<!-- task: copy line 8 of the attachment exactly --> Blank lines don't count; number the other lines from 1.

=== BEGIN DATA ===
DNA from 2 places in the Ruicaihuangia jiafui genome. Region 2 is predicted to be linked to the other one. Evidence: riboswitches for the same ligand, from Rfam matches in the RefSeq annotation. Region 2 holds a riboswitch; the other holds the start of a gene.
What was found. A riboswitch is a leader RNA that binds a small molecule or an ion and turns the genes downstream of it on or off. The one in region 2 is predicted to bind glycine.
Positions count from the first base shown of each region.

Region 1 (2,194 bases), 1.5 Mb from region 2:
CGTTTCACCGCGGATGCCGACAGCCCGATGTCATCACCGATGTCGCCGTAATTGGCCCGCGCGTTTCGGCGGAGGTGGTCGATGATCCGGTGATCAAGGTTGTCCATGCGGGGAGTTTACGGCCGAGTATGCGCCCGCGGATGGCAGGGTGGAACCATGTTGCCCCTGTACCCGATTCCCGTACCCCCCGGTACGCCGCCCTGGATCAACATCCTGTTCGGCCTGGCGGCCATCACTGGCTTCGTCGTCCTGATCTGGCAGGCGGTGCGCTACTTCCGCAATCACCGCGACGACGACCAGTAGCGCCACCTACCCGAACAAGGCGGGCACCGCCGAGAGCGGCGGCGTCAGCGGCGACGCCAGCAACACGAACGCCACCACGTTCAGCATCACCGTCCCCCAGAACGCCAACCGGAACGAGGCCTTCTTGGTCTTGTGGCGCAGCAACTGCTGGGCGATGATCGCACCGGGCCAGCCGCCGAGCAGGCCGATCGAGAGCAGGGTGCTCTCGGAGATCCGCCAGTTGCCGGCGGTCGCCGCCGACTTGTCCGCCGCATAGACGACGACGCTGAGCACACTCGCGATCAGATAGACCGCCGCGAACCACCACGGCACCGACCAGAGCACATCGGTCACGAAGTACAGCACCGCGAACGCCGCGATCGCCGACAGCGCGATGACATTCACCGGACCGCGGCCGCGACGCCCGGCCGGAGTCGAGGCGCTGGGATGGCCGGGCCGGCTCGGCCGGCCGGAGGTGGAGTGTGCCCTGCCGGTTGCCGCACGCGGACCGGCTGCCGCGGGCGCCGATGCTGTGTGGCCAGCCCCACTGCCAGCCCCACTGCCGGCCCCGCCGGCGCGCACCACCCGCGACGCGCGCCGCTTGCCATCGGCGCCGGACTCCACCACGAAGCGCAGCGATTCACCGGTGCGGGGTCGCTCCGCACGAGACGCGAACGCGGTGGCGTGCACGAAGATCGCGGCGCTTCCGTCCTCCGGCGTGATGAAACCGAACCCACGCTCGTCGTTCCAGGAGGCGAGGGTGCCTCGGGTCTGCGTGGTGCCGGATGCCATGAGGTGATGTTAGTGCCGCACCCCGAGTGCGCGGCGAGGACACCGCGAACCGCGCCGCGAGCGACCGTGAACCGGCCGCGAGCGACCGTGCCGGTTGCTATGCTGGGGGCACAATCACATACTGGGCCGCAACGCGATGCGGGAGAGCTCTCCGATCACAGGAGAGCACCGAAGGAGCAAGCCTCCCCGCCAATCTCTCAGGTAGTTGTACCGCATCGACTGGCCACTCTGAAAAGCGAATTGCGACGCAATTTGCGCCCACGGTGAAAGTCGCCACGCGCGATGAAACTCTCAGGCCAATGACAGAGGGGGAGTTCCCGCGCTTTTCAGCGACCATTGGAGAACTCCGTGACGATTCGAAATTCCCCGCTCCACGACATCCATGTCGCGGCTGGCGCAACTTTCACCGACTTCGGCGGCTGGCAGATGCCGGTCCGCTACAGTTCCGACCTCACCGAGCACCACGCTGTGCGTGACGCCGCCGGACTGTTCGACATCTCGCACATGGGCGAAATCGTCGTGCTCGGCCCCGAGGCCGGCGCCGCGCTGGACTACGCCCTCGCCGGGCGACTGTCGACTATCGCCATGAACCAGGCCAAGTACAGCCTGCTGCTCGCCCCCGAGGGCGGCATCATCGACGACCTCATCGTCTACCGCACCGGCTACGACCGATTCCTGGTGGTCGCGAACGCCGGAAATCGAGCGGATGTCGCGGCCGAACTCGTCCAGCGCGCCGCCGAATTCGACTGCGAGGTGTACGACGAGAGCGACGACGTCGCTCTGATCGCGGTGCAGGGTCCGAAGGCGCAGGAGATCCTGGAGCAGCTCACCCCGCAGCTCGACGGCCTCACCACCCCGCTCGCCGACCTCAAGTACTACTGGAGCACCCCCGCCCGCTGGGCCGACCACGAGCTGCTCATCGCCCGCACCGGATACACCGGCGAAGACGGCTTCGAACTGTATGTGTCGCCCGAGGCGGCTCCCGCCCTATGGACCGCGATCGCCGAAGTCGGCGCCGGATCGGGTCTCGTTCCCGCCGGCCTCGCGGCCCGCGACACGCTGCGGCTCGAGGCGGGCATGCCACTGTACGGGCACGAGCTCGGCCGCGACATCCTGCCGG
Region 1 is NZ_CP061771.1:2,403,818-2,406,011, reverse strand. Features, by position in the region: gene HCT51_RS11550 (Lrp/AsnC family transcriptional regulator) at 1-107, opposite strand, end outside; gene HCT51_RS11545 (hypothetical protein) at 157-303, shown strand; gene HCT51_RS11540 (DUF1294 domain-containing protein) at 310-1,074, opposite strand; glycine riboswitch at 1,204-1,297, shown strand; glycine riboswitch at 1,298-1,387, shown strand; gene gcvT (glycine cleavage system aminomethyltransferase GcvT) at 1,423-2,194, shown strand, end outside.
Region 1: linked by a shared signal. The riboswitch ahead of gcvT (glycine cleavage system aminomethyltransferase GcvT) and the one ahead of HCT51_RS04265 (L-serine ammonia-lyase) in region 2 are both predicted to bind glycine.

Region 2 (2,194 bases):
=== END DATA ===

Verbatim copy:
Region 2 (2,194 bases):